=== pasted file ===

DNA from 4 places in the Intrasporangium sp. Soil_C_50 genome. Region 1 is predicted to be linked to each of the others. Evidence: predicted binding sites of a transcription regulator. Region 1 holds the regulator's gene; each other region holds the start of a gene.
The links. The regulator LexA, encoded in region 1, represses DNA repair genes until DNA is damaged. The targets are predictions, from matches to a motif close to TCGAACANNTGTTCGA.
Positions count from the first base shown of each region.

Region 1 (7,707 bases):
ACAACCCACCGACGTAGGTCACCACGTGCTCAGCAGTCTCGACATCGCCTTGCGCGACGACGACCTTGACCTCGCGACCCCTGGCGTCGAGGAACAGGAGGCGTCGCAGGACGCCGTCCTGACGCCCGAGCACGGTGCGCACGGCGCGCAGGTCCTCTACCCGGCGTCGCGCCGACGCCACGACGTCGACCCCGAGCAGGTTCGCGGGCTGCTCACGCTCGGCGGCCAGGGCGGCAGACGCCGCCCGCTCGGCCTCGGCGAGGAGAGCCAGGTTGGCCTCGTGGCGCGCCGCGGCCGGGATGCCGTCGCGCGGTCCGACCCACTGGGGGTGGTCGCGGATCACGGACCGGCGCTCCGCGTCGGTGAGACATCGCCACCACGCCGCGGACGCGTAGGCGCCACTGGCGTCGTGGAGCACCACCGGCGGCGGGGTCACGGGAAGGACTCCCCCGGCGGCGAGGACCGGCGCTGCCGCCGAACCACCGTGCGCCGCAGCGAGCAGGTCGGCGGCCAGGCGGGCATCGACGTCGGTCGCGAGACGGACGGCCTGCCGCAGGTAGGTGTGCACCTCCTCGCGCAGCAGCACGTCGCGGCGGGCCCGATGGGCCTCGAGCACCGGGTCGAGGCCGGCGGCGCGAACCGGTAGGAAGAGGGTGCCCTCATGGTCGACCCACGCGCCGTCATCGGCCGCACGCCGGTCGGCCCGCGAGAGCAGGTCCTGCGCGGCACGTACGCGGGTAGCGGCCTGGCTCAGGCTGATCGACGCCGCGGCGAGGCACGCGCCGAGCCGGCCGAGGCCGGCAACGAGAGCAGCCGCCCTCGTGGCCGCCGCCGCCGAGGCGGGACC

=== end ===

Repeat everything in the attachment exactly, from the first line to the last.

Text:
DNA from 4 places in the Intrasporangium sp. Soil_C_50 genome. Region 1 is predicted to be linked to each of the others. Evidence: predicted binding sites of a transcription regulator. Region 1 holds the regulator's gene; each other region holds the start of a gene.
The links. The regulator LexA, encoded in region 1, represses DNA repair genes until DNA is damaged. The targets are predictions, from matches to a motif close to TCGAACANNTGTTCGA.
Positions count from the first base shown of each region.

Region 1 (7,707 bases):
ACAACCCACCGACGTAGGTCACCACGTGCTCAGCAGTCTCGACATCGCCTTGCGCGACGACGACCTTGACCTCGCGACCCCTGGCGTCGAGGAACAGGAGGCGTCGCAGGACGCCGTCCTGACGCCCGAGCACGGTGCGCACGGCGCGCAGGTCCTCTACCCGGCGTCGCGCCGACGCCACGACGTCGACCCCGAGCAGGTTCGCGGGCTGCTCACGCTCGGCGGCCAGGGCGGCAGACGCCGCCCGCTCGGCCTCGGCGAGGAGAGCCAGGTTGGCCTCGTGGCGCGCCGCGGCCGGGATGCCGTCGCGCGGTCCGACCCACTGGGGGTGGTCGCGGATCACGGACCGGCGCTCCGCGTCGGTGAGACATCGCCACCACGCCGCGGACGCGTAGGCGCCACTGGCGTCGTGGAGCACCACCGGCGGCGGGGTCACGGGAAGGACTCCCCCGGCGGCGAGGACCGGCGCTGCCGCCGAACCACCGTGCGCCGCAGCGAGCAGGTCGGCGGCCAGGCGGGCATCGACGTCGGTCGCGAGACGGACGGCCTGCCGCAGGTAGGTGTGCACCTCCTCGCGCAGCAGCACGTCGCGGCGGGCCCGATGGGCCTCGAGCACCGGGTCGAGGCCGGCGGCGCGAACCGGTAGGAAGAGGGTGCCCTCATGGTCGACCCACGCGCCGTCATCGGCCGCACGCCGGTCGGCCCGCGAGAGCAGGTCCTGCGCGGCACGTACGCGGGTAGCGGCCTGGCTCAGGCTGATCGACGCCGCGGCGAGGCACGCGCCGAGCCGGCCGAGGCCGGCAACGAGAGCAGCCGCCCTCGTGGCCGCCGCCGCCGAGGCGGGACC